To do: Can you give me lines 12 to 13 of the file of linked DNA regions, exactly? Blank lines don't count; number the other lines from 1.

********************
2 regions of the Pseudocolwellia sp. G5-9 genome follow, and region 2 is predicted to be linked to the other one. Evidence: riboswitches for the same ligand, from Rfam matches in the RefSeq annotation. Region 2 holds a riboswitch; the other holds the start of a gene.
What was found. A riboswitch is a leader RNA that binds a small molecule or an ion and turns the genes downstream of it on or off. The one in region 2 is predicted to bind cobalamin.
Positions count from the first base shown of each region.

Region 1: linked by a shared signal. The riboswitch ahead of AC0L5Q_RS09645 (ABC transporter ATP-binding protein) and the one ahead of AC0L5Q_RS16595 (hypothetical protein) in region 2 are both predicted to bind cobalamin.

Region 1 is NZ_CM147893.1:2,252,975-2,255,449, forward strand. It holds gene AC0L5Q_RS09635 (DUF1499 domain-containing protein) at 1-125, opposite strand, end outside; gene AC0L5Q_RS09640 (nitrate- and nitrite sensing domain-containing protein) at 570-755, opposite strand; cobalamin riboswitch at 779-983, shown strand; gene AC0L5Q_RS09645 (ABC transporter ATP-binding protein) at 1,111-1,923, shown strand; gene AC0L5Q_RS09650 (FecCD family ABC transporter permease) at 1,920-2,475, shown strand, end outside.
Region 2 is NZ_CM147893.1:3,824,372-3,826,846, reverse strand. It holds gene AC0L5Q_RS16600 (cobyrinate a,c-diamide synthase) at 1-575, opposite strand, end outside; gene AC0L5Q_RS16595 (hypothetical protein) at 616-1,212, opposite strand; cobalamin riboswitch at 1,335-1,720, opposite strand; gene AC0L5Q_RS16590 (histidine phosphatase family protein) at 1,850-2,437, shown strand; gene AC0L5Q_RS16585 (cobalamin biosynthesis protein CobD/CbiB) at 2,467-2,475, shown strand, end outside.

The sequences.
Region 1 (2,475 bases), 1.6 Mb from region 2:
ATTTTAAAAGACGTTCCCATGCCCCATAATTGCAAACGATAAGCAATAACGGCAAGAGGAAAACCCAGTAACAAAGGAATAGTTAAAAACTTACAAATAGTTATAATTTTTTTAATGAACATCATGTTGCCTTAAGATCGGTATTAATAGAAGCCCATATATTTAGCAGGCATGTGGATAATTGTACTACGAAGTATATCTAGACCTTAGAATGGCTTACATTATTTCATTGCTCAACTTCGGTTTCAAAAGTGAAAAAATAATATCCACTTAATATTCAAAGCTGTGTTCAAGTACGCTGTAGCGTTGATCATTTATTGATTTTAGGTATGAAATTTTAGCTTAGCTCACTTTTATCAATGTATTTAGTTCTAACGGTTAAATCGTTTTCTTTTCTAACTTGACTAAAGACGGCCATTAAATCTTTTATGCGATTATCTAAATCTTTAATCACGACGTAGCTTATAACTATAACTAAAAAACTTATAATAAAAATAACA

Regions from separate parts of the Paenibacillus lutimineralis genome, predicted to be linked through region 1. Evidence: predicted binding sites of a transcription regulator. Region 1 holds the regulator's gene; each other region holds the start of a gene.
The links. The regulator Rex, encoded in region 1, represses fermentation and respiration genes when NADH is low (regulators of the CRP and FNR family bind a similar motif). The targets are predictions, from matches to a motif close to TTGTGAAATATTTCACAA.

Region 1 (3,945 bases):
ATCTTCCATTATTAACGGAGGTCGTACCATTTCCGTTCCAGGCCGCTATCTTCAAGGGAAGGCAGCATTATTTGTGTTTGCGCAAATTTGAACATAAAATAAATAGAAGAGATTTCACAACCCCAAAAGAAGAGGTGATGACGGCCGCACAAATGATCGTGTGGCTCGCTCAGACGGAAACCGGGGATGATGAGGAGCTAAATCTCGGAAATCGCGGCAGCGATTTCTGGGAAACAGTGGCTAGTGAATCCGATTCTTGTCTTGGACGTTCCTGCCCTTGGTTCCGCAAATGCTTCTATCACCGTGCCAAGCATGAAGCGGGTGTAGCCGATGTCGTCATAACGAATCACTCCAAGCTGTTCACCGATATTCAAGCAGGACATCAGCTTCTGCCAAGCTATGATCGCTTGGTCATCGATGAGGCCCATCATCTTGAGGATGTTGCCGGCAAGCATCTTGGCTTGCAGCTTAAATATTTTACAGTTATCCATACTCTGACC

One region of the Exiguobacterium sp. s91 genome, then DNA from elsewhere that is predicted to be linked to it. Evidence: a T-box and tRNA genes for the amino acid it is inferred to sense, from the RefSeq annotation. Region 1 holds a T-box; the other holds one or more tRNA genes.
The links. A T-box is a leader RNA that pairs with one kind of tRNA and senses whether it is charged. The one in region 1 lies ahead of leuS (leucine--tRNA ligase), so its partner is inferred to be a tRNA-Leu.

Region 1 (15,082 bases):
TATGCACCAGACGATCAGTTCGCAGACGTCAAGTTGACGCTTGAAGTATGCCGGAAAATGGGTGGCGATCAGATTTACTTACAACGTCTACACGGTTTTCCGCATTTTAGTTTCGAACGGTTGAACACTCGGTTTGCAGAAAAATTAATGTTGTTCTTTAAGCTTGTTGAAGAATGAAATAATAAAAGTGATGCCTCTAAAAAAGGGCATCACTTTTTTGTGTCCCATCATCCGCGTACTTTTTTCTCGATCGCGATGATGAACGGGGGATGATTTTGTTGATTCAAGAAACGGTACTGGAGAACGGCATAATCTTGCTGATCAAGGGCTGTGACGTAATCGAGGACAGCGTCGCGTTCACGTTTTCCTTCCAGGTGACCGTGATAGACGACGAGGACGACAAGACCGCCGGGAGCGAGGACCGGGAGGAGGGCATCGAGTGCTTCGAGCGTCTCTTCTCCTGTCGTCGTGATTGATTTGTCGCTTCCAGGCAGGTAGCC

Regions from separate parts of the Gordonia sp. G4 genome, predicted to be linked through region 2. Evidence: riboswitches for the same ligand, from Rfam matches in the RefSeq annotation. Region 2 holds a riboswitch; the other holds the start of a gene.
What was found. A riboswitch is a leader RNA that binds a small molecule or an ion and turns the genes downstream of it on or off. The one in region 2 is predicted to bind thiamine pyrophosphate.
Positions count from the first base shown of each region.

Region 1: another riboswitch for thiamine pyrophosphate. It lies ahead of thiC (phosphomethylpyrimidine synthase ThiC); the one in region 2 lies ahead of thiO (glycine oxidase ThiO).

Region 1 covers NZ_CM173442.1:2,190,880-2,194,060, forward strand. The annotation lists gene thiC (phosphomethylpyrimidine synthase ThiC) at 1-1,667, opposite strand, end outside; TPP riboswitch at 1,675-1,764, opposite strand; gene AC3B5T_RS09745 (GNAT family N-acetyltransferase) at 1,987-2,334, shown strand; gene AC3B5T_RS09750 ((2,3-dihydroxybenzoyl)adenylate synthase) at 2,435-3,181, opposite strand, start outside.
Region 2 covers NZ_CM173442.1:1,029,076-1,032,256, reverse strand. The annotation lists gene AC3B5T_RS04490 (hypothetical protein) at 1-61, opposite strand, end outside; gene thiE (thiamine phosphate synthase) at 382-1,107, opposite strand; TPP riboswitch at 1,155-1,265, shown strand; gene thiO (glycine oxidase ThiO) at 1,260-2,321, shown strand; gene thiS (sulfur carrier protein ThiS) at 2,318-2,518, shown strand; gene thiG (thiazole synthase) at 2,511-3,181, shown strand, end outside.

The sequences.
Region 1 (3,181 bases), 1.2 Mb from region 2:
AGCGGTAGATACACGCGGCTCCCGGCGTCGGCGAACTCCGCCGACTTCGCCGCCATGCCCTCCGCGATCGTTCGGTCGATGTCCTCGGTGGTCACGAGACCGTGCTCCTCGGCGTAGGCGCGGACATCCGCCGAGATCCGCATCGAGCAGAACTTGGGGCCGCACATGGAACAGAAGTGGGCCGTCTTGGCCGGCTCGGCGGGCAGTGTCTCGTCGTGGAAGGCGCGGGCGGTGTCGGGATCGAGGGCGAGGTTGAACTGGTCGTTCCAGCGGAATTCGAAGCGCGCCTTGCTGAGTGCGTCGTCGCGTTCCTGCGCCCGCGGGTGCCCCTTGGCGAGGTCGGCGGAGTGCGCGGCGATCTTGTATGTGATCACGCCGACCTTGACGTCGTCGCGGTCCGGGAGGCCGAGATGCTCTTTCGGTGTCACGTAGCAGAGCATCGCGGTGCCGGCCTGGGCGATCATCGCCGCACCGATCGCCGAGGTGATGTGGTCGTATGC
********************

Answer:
Region 1 (3,945 bases):
ATCTTCCATTATTAACGGAGGTCGTACCATTTCCGTTCCAGGCCGCTATCTTCAAGGGAAGGCAGCATTATTTGTGTTTGCGCAAATTTGAACATAAAATAAATAGAAGAGATTTCACAACCCCAAAAGAAGAGGTGATGACGGCCGCACAAATGATCGTGTGGCTCGCTCAGACGGAAACCGGGGATGATGAGGAGCTAAATCTCGGAAATCGCGGCAGCGATTTCTGGGAAACAGTGGCTAGTGAATCCGATTCTTGTCTTGGACGTTCCTGCCCTTGGTTCCGCAAATGCTTCTATCACCGTGCCAAGCATGAAGCGGGTGTAGCCGATGTCGTCATAACGAATCACTCCAAGCTGTTCACCGATATTCAAGCAGGACATCAGCTTCTGCCAAGCTATGATCGCTTGGTCATCGATGAGGCCCATCATCTTGAGGATGTTGCCGGCAAGCATCTTGGCTTGCAGCTTAAATATTTTACAGTTATCCATACTCTGACC